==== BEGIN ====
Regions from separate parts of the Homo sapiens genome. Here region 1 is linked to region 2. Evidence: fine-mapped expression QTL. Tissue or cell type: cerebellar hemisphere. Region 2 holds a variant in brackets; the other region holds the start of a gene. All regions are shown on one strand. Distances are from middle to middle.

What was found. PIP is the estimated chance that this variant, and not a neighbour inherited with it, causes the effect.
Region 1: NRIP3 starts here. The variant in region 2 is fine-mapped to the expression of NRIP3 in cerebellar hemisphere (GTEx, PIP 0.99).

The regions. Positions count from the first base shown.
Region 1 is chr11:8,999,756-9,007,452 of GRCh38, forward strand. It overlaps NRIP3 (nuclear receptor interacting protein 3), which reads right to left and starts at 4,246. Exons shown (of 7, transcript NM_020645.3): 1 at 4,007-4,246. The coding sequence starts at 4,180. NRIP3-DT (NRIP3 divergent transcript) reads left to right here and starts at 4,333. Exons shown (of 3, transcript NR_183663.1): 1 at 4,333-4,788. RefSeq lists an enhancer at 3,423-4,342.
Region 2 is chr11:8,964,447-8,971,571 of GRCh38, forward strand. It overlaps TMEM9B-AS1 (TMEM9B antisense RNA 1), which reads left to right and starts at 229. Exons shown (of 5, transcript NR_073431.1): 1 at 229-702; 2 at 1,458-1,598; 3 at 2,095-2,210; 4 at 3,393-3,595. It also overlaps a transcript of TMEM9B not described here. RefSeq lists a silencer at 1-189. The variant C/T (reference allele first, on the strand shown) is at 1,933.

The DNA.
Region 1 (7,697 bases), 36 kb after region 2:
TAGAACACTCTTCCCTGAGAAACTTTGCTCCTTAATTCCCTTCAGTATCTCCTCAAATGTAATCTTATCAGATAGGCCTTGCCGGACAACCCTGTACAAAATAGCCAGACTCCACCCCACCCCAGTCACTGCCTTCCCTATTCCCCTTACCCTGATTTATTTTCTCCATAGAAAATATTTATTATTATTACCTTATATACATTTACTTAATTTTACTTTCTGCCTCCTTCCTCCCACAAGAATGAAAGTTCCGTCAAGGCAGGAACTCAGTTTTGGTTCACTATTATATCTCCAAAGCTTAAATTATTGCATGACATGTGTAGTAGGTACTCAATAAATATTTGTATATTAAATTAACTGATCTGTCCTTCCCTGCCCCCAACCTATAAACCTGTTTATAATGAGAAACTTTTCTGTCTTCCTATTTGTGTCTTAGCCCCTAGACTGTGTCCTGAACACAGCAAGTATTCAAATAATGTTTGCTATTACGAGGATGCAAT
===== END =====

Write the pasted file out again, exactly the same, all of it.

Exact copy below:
Regions from separate parts of the Homo sapiens genome. Here region 1 is linked to region 2. Evidence: fine-mapped expression QTL. Tissue or cell type: cerebellar hemisphere. Region 2 holds a variant in brackets; the other region holds the start of a gene. All regions are shown on one strand. Distances are from middle to middle.

What was found. PIP is the estimated chance that this variant, and not a neighbour inherited with it, causes the effect.
Region 1: NRIP3 starts here. The variant in region 2 is fine-mapped to the expression of NRIP3 in cerebellar hemisphere (GTEx, PIP 0.99).

The regions. Positions count from the first base shown.
Region 1 is chr11:8,999,756-9,007,452 of GRCh38, forward strand. It overlaps NRIP3 (nuclear receptor interacting protein 3), which reads right to left and starts at 4,246. Exons shown (of 7, transcript NM_020645.3): 1 at 4,007-4,246. The coding sequence starts at 4,180. NRIP3-DT (NRIP3 divergent transcript) reads left to right here and starts at 4,333. Exons shown (of 3, transcript NR_183663.1): 1 at 4,333-4,788. RefSeq lists an enhancer at 3,423-4,342.
Region 2 is chr11:8,964,447-8,971,571 of GRCh38, forward strand. It overlaps TMEM9B-AS1 (TMEM9B antisense RNA 1), which reads left to right and starts at 229. Exons shown (of 5, transcript NR_073431.1): 1 at 229-702; 2 at 1,458-1,598; 3 at 2,095-2,210; 4 at 3,393-3,595. It also overlaps a transcript of TMEM9B not described here. RefSeq lists a silencer at 1-189. The variant C/T (reference allele first, on the strand shown) is at 1,933.

The DNA.
Region 1 (7,697 bases), 36 kb after region 2:
TAGAACACTCTTCCCTGAGAAACTTTGCTCCTTAATTCCCTTCAGTATCTCCTCAAATGTAATCTTATCAGATAGGCCTTGCCGGACAACCCTGTACAAAATAGCCAGACTCCACCCCACCCCAGTCACTGCCTTCCCTATTCCCCTTACCCTGATTTATTTTCTCCATAGAAAATATTTATTATTATTACCTTATATACATTTACTTAATTTTACTTTCTGCCTCCTTCCTCCCACAAGAATGAAAGTTCCGTCAAGGCAGGAACTCAGTTTTGGTTCACTATTATATCTCCAAAGCTTAAATTATTGCATGACATGTGTAGTAGGTACTCAATAAATATTTGTATATTAAATTAACTGATCTGTCCTTCCCTGCCCCCAACCTATAAACCTGTTTATAATGAGAAACTTTTCTGTCTTCCTATTTGTGTCTTAGCCCCTAGACTGTGTCCTGAACACAGCAAGTATTCAAATAATGTTTGCTATTACGAGGATGCAAT